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BBC Concert Orchestra delivers fine performance

Even before the first note was played, concertgoers knew they were in for a treat when the BBC Concert Orchestra performed Monday evening at The Smith Center for the Performing Arts. Upon entering the theater, attendees were informed by the ushers that the performance would be recorded.

The orchestra delivered, under the direction of American conductor Keith Lockhart, who gained fame by working with the Boston Pops.

The evening’s program featured a suite from “Henry V,” by William Walton, Joseph Haydn’s “Cello Concerto No. 1 in C Major” and Felix Mendelssohn’s “Symphony No. 2 in A Minor, Op. 56,” also known as his Scottish symphony.

To create the score for the film, Walton worked closely with Laurence Olivier, who starred in and directed the 1944 film. Their collaboration was intended to create a seamless blend between music and image, and the orchestra’s performance re-created that perfectly. Just listening to the contrast between the woodwind and percussion instruments during the “Overture” immediately set a historical tone for the piece.

Later, during “Charge and Battle,” one could visualize the struggle between good and evil forces through the drums’ military cadence and alternating focus on music by the string and brass instruments. A clip-clop pace also brought to mind images of horses galloping across a battlefield. The aftermath, featuring the gentle sounds of a harp, brought to mind the dawn of a new day.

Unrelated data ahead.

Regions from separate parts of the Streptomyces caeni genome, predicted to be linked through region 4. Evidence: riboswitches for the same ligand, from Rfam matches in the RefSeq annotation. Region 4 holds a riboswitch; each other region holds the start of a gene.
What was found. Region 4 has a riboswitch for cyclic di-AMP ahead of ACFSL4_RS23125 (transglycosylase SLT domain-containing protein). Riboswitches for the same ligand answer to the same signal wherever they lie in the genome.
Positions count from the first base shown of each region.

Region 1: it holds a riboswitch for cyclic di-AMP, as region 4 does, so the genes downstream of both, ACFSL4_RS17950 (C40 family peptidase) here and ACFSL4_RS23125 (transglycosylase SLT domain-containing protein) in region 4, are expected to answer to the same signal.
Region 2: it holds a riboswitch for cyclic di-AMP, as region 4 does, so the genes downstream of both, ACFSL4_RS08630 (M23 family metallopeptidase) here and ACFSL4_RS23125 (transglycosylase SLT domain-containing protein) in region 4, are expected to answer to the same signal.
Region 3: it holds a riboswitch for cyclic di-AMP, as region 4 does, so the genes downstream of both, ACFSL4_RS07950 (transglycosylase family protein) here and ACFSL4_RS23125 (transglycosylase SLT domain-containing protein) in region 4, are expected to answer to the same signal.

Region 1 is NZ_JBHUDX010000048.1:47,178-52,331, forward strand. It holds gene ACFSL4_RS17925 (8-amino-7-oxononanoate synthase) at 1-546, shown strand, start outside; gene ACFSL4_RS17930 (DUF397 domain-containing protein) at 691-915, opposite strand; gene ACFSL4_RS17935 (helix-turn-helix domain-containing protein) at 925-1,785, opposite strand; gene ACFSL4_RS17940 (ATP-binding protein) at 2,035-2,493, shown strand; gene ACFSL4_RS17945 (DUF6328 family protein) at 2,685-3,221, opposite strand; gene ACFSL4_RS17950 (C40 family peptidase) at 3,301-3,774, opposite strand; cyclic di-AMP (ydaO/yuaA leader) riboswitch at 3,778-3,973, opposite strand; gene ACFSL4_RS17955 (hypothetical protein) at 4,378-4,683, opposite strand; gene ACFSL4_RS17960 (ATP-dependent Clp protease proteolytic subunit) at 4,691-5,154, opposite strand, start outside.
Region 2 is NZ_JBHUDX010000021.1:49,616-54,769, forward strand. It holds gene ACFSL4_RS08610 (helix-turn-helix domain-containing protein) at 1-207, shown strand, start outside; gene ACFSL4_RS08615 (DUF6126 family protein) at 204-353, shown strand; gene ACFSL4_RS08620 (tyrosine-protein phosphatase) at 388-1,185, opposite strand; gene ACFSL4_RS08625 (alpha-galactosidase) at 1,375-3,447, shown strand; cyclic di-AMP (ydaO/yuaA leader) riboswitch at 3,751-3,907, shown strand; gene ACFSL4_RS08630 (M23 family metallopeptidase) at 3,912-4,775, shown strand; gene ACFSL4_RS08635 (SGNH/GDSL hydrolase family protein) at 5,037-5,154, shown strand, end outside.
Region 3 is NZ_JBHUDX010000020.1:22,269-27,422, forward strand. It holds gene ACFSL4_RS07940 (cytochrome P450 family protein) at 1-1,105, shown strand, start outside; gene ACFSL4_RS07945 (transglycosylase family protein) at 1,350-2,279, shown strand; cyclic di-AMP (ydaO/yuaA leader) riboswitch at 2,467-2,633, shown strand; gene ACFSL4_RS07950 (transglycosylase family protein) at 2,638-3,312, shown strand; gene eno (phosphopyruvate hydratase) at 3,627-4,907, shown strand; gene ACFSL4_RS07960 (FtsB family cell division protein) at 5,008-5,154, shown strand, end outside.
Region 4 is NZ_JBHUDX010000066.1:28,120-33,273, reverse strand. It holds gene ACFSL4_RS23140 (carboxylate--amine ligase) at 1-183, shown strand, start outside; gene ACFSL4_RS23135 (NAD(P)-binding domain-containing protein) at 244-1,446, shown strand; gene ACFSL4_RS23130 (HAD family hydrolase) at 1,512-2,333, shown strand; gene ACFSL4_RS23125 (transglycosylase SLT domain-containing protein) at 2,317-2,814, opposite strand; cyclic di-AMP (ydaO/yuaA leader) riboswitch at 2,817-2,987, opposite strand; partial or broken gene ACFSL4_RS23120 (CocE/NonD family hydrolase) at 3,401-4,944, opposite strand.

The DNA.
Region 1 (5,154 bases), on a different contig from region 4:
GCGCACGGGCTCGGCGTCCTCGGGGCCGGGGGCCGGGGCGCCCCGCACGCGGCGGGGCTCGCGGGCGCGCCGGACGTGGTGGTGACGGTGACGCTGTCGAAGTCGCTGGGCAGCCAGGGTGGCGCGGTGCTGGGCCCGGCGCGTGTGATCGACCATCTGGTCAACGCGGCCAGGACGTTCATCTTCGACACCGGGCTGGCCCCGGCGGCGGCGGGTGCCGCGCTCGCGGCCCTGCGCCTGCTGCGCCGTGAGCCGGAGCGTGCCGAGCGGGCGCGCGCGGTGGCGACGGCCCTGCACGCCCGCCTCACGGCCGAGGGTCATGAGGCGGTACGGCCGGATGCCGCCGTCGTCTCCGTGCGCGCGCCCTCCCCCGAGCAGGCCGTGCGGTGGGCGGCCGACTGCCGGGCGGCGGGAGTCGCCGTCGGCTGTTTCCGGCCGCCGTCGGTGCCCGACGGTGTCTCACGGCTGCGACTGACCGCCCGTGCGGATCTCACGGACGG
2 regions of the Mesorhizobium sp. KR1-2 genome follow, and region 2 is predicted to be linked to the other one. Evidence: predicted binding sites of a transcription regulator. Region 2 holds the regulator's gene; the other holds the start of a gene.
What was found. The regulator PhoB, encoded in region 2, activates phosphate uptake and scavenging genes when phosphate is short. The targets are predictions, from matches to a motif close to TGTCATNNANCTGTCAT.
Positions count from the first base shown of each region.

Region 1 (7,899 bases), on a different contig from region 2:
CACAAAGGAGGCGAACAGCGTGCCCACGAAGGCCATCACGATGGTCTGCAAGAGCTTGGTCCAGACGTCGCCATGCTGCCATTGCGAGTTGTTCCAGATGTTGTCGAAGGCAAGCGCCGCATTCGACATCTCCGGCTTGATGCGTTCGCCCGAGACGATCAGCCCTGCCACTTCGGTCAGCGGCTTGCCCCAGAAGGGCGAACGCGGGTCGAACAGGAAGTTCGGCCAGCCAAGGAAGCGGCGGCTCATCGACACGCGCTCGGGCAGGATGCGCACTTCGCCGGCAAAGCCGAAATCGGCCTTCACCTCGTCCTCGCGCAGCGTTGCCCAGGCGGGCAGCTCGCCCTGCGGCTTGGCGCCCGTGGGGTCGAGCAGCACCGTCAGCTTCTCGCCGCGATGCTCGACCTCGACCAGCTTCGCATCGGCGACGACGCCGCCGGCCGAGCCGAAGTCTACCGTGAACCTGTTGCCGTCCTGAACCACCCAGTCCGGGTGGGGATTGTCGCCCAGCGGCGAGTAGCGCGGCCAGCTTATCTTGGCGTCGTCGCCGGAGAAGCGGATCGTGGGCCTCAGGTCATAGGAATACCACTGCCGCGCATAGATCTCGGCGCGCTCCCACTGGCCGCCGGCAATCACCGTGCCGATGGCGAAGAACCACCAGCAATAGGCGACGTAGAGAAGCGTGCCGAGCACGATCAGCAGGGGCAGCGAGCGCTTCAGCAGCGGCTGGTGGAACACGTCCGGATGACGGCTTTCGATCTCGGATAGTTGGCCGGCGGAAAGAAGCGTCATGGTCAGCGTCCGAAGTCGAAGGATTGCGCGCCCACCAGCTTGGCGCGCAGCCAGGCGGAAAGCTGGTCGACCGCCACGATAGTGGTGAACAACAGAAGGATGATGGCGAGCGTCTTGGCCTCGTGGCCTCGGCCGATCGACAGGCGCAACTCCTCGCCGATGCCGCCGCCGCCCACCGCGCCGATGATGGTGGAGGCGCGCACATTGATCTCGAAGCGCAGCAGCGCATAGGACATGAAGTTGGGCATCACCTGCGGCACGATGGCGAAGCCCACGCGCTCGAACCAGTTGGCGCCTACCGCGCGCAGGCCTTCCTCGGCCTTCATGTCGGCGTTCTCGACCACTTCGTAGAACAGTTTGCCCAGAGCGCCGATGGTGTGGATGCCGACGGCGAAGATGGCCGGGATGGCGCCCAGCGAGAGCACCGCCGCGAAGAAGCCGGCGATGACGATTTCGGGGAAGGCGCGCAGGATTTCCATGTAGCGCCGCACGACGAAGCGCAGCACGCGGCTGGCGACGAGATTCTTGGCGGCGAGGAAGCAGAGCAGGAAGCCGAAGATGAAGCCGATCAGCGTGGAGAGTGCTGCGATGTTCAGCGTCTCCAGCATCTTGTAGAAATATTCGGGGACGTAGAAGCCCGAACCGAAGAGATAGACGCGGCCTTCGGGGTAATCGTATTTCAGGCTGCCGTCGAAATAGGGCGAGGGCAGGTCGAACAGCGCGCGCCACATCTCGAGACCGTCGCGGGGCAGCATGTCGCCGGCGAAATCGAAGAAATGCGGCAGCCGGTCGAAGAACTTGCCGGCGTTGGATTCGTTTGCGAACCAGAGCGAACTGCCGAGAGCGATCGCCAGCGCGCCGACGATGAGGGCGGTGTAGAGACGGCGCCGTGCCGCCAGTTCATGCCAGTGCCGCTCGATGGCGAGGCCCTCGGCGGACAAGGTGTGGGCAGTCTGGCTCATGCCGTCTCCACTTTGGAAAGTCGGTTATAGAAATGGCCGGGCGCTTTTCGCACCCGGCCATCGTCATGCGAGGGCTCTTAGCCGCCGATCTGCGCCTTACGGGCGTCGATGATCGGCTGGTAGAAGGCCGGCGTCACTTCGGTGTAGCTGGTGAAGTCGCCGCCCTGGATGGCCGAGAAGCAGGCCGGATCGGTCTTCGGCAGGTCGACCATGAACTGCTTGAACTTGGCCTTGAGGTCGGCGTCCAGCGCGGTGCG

The Walton suite was a highlight of the concert.

Haydn’s concerto was a string-centric piece. In fact, with the exception of a couple of horns, the performance featured only violins, violas, cellos and double basses. However, between the melody and harmony of the strings, the other instruments were not missed.

Cello soloist for the Haydn concerto was Sophie Shao. A recipient of the prestigious Avery Fisher Career Grant at age 19, Shao has earned numerous accolades for her performances around the world and has won the top prizes at the Rostropovich and Tchaikovsky competitions. As she played Monday, one could hear why.

Shao put her heart and soul into her performance. Her entire body moved in rhythm with the music and in sync with her bow as it glided across her cello’s strings.

The second half of the concert was devoted entirely to Mendelssohn’s Scottish symphony. According to Lockhart, he spent 12 years composing the symphony, drawing inspiration from the country’s mist and folk music.

The music had a touch of melancholy, interspersed with traces of traditional Scottish songs and the sounds of winds blowing across the country’s rugged, mountainous terrain. There were lively refrains, dirgelike passages and soft ballads. The final movement was a joyous celebration, combining elements of the three previous movements with all the instruments joining in vivacious harmony kept in pace through a percussive undercurrent.

Those who would like to hear the concert can do so at 2 p.m. Wednesday on BBC Radio 3.

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